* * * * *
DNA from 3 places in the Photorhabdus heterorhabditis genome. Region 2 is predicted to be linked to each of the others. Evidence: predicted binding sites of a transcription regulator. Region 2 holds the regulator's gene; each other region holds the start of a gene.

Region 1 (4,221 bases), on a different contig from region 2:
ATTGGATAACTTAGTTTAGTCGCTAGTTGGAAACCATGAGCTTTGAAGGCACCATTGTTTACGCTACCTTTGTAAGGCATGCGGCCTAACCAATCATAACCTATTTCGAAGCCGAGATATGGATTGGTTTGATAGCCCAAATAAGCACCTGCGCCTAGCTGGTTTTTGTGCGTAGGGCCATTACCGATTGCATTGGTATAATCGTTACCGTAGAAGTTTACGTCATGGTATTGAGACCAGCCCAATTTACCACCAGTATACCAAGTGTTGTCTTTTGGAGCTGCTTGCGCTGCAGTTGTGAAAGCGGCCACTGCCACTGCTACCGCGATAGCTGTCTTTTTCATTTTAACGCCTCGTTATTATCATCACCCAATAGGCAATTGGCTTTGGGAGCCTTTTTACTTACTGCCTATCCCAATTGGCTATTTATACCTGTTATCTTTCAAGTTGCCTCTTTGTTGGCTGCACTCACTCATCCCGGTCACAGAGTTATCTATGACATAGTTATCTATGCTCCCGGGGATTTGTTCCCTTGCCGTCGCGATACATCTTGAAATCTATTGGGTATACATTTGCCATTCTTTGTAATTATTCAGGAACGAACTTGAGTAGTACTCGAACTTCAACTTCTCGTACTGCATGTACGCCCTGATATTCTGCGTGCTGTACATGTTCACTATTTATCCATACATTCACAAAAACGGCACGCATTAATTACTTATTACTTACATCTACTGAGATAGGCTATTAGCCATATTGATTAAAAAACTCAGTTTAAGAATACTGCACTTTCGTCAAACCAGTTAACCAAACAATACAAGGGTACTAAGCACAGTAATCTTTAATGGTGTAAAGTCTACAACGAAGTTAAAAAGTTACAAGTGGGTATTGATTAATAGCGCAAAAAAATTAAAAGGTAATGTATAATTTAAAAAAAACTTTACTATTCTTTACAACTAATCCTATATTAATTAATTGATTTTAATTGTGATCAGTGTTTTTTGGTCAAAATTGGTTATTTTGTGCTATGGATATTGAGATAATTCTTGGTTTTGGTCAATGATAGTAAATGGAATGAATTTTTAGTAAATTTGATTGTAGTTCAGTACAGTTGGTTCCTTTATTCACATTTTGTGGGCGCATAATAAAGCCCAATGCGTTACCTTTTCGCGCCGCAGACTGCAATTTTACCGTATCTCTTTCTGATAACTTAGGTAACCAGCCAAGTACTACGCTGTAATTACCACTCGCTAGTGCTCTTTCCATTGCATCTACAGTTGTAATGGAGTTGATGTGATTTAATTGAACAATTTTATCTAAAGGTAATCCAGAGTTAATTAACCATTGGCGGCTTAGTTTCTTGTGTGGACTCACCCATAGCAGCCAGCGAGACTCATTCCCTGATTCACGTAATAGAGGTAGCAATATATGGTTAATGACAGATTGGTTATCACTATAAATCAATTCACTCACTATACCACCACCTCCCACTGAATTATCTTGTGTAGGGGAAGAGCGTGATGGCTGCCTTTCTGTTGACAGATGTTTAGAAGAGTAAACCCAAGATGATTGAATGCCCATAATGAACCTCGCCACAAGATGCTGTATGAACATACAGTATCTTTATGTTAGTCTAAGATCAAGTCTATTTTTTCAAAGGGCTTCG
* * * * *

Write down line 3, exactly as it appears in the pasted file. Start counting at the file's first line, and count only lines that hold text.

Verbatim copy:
ATTGGATAACTTAGTTTAGTCGCTAGTTGGAAACCATGAGCTTTGAAGGCACCATTGTTTACGCTACCTTTGTAAGGCATGCGGCCTAACCAATCATAACCTATTTCGAAGCCGAGATATGGATTGGTTTGATAGCCCAAATAAGCACCTGCGCCTAGCTGGTTTTTGTGCGTAGGGCCATTACCGATTGCATTGGTATAATCGTTACCGTAGAAGTTTACGTCATGGTATTGAGACCAGCCCAATTTACCACCAGTATACCAAGTGTTGTCTTTTGGAGCTGCTTGCGCTGCAGTTGTGAAAGCGGCCACTGCCACTGCTACCGCGATAGCTGTCTTTTTCATTTTAACGCCTCGTTATTATCATCACCCAATAGGCAATTGGCTTTGGGAGCCTTTTTACTTACTGCCTATCCCAATTGGCTATTTATACCTGTTATCTTTCAAGTTGCCTCTTTGTTGGCTGCACTCACTCATCCCGGTCACAGAGTTATCTATGACATAGTTATCTATGCTCCCGGGGATTTGTTCCCTTGCCGTCGCGATACATCTTGAAATCTATTGGGTATACATTTGCCATTCTTTGTAATTATTCAGGAACGAACTTGAGTAGTACTCGAACTTCAACTTCTCGTACTGCATGTACGCCCTGATATTCTGCGTGCTGTACATGTTCACTATTTATCCATACATTCACAAAAACGGCACGCATTAATTACTTATTACTTACATCTACTGAGATAGGCTATTAGCCATATTGATTAAAAAACTCAGTTTAAGAATACTGCACTTTCGTCAAACCAGTTAACCAAACAATACAAGGGTACTAAGCACAGTAATCTTTAATGGTGTAAAGTCTACAACGAAGTTAAAAAGTTACAAGTGGGTATTGATTAATAGCGCAAAAAAATTAAAAGGTAATGTATAATTTAAAAAAAACTTTACTATTCTTTACAACTAATCCTATATTAATTAATTGATTTTAATTGTGATCAGTGTTTTTTGGTCAAAATTGGTTATTTTGTGCTATGGATATTGAGATAATTCTTGGTTTTGGTCAATGATAGTAAATGGAATGAATTTTTAGTAAATTTGATTGTAGTTCAGTACAGTTGGTTCCTTTATTCACATTTTGTGGGCGCATAATAAAGCCCAATGCGTTACCTTTTCGCGCCGCAGACTGCAATTTTACCGTATCTCTTTCTGATAACTTAGGTAACCAGCCAAGTACTACGCTGTAATTACCACTCGCTAGTGCTCTTTCCATTGCATCTACAGTTGTAATGGAGTTGATGTGATTTAATTGAACAATTTTATCTAAAGGTAATCCAGAGTTAATTAACCATTGGCGGCTTAGTTTCTTGTGTGGACTCACCCATAGCAGCCAGCGAGACTCATTCCCTGATTCACGTAATAGAGGTAGCAATATATGGTTAATGACAGATTGGTTATCACTATAAATCAATTCACTCACTATACCACCACCTCCCACTGAATTATCTTGTGTAGGGGAAGAGCGTGATGGCTGCCTTTCTGTTGACAGATGTTTAGAAGAGTAAACCCAAGATGATTGAATGCCCATAATGAACCTCGCCACAAGATGCTGTATGAACATACAGTATCTTTATGTTAGTCTAAGATCAAGTCTATTTTTTCAAAGGGCTTCG